Whitehouse Farm Developers Community Liaison Meeting

The Liaison meeting discussed the area outlined in the image below.

area discussed

Many of the people who attended the meeting appeared frustrated that so little detail of the wider developments road layout was shown or explained.

An important point was established regarding access for people onto Centurion Way. It was agreed that the park area is not intended (and will in fact not be suitable) for cycle, pram or mobility scooter access. This is because all access to it is via sprung gates. The main purpose of this area appears to be for dog walking and the sprung gates are presumably to prevent disobedient dogs running away from their owners.

The boardwalk pathway through the green corridor area was described as a potential cycle route by the Linden Miller representatives. However this statement appears to have been made in error as close inspection of the plan shows a narrow and tightly curved pathway that would be unsafe to use as a cycle way.

The only access to dwellings currently shown on the plans, available to cycle, pram or mobility scooter users wanting to reach existing parts of the city, would be by negotiating a new roundabout off the Old Broyle Rd. Personally I would find cycling around such a roundabout an intimidating prospect at night or during rush hour. I don’t think I would attempt to negotiate this route if I had a pram or mobility scooter. Pedestrians from the new dwellings will have an alternative route to follow into existing parts of the city and onto Centurion Way via the green corridor boardwalk pathway. However this route would be particularly convoluted following a huge zig zag course. There was no indication of new access ways directly onto Centurion Way that new residents could use to enjoy our path.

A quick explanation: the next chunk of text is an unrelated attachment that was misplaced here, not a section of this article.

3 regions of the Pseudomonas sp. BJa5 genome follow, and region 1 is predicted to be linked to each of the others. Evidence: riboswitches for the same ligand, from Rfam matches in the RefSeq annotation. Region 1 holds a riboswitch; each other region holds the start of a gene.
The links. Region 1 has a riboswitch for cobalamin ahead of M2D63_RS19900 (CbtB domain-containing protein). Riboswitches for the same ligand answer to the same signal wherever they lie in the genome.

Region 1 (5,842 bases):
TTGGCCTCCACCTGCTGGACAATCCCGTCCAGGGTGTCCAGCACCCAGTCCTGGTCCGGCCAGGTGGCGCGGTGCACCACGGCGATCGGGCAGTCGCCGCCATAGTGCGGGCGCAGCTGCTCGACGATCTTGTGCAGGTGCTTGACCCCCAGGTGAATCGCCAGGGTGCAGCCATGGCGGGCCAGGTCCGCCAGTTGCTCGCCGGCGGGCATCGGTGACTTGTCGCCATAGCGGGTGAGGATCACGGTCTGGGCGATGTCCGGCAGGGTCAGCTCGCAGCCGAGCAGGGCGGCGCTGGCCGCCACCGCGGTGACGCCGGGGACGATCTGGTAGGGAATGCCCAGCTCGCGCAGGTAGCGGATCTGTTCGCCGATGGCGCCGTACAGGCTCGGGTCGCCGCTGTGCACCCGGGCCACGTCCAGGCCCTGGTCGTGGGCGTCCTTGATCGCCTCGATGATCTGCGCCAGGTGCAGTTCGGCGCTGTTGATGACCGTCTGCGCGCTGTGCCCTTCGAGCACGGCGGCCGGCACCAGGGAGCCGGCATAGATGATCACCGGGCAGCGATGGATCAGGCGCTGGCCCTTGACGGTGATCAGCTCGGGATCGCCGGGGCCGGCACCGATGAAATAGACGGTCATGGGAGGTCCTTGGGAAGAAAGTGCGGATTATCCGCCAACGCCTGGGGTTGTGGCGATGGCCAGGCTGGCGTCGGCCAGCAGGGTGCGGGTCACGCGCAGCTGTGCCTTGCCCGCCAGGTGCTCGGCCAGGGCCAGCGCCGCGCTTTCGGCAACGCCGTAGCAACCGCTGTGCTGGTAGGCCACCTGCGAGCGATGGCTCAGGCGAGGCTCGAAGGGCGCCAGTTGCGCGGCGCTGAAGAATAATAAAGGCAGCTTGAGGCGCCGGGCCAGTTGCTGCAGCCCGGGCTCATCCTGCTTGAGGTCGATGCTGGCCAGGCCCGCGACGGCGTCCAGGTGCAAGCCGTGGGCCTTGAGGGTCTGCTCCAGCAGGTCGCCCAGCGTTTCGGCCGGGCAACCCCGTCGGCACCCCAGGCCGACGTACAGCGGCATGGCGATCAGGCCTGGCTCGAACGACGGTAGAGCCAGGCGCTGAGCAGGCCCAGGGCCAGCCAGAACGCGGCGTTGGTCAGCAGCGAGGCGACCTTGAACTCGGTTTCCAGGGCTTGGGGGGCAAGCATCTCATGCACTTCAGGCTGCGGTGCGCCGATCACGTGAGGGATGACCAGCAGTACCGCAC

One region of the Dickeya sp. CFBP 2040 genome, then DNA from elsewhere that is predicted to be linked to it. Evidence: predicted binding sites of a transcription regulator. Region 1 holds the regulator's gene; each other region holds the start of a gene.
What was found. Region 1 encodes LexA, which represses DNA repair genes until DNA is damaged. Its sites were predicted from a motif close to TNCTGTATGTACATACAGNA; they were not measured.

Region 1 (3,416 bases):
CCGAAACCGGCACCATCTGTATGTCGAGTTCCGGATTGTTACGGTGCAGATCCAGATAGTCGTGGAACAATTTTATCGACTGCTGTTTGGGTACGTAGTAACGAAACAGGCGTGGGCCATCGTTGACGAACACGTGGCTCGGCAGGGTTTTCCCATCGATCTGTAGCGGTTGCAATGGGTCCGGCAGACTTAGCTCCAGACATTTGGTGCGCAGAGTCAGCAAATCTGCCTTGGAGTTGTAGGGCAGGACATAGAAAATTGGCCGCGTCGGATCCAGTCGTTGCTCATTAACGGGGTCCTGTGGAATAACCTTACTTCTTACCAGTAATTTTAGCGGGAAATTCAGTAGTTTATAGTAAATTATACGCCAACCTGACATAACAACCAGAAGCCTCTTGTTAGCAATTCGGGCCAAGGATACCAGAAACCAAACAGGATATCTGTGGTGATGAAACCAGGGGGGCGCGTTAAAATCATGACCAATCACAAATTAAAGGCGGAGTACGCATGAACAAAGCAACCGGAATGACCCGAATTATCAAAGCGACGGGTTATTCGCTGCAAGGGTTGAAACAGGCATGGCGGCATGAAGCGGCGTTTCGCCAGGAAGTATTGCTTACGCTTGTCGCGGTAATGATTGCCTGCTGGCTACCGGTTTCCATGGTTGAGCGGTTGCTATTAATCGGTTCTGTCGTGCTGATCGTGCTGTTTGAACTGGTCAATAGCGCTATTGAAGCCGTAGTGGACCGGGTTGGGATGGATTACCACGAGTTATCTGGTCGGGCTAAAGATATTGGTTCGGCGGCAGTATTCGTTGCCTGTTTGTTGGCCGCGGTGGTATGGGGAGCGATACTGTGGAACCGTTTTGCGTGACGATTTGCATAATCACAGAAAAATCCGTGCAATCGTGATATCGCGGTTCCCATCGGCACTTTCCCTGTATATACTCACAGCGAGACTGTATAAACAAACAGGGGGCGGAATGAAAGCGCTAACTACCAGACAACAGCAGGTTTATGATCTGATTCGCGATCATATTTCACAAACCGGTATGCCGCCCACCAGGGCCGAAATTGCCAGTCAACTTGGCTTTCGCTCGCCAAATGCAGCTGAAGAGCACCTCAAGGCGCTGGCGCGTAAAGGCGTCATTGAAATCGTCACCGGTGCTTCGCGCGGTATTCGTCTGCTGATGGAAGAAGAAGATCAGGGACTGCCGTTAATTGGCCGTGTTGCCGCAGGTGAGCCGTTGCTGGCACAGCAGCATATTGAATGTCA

The Linden Miller representatives stated that the cycleway along the spur road would have priority over traffic wishing to turn onto the adjoining streets. I find it difficult to imagine this being be a safe arrangement and I would personally lack the confidence to use such a pathway myself as a cyclist. It seems likely this unusual right of way for cyclists would not be recognised by motorists potentially leading to death or injury to a cyclists. From a motorists point of view I would also feel anxious about this arrangement. If many people are using the pavement it would be extremely difficult for a motorist to distinguish a cyclist about to cross a junction. It is also unclear how cars would approach a junction during times of heavy traffic. Would cars wait at the road junctions 3 meters from the road to allow cyclists to freely pass. I consider myself pro cyclist but I can’t imagine I could practically drive in such a way during pressured rush hour traffic. My gut feeling is that the cycle provision outlined in the plans falls a long way short of the standard of safety provided for cyclists by Centurion Way. I will ask Linden Miller representatives for precise details to how the junctions will be laid out so we can better understand how the various forms of traffic using the spur road will avoid conflict.

Mark Record